We encourage each other. We provide heat to each other, to keep us all burning, as in the story I told the kids this morning. We remind each other, “For by grace you have been saved.” Do we believe that? Centuries ago people in the church debated intensely how, exactly, it is that we get saved. A very strong argument was made by a priest named Pelagius that, no matter what God says, we’re actually reconciled to God by our good works. (He lost the argument, and he and his followers were excommunicated.) But heretical as it is, it’s still an attractive notion—that there’s something we can do to be saved, and once we do it, we’re good. There’s a variation of that—that we’re reconciled to God by faith, but only if we have enough faith, or the right sort. No! In the church, we remind each other that we are saved by faith, which is itself a gift from God.
So the good news is that we don’t need to launch a frenzy of good works to earn God’s love. Nor do we need to engage in endless navel gazing: “Do I believe? Do I really believe?” But before we decide that the Christian life consists of sipping umbrella drinks in a lounge chair by the pool, I direct your attention to the final verses of today’s scripture:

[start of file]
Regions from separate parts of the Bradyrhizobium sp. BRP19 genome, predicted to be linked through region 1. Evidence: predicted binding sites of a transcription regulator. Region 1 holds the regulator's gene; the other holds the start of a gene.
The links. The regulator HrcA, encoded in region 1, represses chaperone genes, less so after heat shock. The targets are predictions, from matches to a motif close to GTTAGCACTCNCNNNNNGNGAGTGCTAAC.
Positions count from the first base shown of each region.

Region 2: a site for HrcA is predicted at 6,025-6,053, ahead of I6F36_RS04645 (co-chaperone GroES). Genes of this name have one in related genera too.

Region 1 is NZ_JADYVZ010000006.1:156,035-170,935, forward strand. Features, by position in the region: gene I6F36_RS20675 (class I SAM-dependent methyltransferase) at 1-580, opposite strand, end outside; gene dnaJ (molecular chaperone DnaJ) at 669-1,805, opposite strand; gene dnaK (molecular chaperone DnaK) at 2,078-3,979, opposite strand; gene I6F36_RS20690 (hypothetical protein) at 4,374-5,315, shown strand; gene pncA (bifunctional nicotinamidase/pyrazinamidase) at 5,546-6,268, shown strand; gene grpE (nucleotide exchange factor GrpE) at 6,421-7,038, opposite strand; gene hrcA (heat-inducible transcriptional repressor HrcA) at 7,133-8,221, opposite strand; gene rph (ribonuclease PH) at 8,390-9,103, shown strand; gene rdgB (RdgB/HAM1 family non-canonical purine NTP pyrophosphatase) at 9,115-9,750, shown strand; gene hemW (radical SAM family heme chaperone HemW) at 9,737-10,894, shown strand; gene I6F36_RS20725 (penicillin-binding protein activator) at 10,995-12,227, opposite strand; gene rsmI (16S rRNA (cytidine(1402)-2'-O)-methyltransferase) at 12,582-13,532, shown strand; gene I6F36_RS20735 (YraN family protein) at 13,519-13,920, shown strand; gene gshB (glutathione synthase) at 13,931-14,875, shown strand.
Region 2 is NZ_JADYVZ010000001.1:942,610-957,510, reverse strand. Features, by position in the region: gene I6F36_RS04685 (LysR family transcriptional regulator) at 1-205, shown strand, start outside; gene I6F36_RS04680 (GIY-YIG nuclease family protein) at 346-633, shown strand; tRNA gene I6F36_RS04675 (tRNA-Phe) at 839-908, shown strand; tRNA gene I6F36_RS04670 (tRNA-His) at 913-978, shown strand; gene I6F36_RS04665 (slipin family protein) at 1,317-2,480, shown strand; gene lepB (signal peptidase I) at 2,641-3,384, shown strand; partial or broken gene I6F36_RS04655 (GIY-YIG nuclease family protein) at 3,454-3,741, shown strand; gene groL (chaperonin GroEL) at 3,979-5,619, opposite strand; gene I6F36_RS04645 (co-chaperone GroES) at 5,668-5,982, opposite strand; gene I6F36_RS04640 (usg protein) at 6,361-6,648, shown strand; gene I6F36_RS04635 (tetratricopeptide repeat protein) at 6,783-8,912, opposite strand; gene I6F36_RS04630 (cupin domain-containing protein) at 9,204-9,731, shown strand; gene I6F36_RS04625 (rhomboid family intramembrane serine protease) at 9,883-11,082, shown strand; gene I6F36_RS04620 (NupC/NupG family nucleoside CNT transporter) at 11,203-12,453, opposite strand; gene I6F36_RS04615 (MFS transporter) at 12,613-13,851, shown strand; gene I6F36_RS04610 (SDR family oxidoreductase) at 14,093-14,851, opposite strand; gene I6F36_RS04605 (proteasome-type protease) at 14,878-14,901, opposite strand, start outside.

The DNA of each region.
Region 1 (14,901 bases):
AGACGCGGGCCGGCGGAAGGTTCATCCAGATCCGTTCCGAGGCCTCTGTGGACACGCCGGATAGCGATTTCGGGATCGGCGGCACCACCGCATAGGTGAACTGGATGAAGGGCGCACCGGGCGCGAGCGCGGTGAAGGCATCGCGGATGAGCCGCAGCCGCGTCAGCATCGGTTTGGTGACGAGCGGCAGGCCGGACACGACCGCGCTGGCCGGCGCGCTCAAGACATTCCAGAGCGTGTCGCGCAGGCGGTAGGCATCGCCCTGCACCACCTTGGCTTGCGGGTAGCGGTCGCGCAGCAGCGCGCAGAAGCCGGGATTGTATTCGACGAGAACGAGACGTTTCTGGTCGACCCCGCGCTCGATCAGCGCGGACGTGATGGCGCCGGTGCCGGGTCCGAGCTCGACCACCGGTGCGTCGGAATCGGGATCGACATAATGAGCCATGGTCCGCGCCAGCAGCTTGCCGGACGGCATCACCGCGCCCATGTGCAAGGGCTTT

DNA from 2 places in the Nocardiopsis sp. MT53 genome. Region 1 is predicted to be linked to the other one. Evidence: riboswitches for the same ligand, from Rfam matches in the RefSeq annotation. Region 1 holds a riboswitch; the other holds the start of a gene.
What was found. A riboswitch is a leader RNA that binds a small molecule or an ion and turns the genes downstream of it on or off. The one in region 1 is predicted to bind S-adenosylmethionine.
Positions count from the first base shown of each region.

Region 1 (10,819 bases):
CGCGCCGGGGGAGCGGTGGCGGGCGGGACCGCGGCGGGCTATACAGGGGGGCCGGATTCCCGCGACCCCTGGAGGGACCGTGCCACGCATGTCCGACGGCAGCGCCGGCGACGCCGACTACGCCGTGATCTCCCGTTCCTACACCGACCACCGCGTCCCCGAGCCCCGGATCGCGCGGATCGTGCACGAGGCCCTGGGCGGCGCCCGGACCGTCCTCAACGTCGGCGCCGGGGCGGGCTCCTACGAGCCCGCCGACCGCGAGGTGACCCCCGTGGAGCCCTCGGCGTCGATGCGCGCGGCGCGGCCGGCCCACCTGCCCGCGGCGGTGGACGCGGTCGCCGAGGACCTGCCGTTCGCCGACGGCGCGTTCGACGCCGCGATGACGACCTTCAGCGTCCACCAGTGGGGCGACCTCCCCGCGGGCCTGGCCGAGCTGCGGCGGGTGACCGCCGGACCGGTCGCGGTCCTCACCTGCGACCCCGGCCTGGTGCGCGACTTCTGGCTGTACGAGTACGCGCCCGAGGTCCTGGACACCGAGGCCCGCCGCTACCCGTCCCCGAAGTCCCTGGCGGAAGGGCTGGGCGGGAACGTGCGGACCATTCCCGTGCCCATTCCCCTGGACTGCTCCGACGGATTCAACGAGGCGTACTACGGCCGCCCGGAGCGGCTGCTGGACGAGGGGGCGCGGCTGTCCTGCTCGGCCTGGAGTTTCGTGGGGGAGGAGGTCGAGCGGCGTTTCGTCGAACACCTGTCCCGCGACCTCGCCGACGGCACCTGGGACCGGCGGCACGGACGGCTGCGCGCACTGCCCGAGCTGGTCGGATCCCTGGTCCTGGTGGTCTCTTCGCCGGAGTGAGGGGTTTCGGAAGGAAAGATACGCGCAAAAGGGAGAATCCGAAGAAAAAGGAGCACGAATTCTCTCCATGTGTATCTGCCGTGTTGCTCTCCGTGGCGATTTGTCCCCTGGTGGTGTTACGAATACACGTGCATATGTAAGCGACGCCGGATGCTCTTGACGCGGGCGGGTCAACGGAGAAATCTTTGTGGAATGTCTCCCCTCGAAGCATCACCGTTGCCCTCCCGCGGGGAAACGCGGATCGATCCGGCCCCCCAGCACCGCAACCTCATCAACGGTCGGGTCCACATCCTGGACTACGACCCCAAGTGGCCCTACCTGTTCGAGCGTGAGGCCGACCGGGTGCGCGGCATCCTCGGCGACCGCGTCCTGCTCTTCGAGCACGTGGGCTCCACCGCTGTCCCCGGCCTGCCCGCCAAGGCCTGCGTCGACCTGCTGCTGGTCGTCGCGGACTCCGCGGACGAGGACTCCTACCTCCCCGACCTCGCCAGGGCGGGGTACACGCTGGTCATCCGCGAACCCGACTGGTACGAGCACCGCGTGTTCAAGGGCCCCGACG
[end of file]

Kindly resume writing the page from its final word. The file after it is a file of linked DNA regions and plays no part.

8 For by grace you have been saved through faith, and this is not your own doing; it is the gift of God— 9 not the result of works, so that no one may boast. 10 For we are what he has made us, created in Christ Jesus for good works, which God prepared beforehand to be our way of life.
Good works are our blessed
opportunity to live the life we were created to live. All of us.
Not just the ones who seem especially “churchy,” not just the ones with
apparent gifts for organizing things or reaching out to people. Every single person in this congregation has
been given gifts to use in service to God and our neighbor. The people of this church are the ministers. All of us are ministers—my ministry just
happens to be the ministry of the ordained clergy, which basically consists of
preparing and supporting all the rest of you in your ministries. Hear what the latest Book of Discipline, the
quadrennial effort of the
The ministry of the laity flows from
a commitment to Christ’s outreaching love.
Lay members of the
[Mt 28.19-20: Go therefore and make disciples of all nations, baptizing them in the name of the Father and of the Son and of the Holy Spirit, 20 and teaching them to obey everything that I have commanded you. And remember, I am with you always, to the end of the age.”]